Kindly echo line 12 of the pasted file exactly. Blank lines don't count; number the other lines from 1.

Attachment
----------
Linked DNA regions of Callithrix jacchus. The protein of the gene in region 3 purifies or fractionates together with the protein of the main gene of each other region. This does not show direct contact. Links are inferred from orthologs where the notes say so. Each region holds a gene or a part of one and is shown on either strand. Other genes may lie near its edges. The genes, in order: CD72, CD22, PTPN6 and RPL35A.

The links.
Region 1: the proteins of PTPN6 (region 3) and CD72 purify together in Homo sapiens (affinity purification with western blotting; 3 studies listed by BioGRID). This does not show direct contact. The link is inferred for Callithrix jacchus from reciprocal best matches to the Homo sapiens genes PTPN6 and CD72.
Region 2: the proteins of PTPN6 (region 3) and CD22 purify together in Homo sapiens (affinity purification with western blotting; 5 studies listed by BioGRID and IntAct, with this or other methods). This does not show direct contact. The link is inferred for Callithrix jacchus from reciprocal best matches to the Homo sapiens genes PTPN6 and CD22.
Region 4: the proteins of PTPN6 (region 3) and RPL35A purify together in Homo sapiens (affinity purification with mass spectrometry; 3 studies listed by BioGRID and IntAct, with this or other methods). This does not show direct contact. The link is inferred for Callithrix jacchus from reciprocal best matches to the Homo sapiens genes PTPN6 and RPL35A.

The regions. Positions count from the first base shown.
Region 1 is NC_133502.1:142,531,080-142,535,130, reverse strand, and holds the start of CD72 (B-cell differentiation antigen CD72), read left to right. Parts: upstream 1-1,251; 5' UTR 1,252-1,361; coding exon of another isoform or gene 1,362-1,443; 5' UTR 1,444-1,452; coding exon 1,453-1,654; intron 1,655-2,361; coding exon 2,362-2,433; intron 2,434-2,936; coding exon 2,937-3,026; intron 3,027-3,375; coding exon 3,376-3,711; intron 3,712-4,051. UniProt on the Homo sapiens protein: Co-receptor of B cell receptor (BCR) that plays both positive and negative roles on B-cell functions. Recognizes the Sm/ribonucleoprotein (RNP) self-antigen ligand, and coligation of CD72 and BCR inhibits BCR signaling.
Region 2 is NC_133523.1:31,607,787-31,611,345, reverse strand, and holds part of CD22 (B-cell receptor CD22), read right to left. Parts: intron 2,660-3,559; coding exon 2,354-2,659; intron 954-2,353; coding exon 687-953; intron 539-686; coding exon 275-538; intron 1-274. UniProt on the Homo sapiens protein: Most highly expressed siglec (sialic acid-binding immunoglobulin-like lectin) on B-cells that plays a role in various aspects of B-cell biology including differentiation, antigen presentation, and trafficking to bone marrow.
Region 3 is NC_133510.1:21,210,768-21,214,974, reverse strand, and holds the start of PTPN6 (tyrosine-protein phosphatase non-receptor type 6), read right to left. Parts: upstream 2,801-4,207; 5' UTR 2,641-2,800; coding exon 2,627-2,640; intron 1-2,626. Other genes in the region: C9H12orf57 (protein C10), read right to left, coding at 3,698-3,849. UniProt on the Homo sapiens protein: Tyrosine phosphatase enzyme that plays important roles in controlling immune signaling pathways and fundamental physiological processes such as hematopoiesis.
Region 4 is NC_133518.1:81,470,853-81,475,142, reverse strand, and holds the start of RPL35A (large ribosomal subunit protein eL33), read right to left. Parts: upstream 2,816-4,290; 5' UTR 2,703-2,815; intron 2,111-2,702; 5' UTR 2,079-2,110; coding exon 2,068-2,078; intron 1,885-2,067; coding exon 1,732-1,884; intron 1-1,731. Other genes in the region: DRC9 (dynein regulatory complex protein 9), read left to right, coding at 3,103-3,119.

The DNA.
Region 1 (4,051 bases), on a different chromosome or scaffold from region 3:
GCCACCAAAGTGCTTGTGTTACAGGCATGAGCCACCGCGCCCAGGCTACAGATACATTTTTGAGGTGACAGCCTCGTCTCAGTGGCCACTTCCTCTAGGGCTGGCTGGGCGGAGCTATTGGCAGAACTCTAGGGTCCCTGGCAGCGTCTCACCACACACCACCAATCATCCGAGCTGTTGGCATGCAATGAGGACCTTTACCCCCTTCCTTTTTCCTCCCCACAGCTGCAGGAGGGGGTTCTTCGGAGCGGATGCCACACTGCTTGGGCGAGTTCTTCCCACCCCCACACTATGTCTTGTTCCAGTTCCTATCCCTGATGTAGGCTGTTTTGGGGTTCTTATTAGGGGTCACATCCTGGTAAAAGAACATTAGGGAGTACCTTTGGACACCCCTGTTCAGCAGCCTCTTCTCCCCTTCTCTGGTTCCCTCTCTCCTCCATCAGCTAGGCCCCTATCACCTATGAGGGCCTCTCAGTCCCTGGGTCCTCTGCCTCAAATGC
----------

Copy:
Region 1 (4,051 bases), on a different chromosome or scaffold from region 3: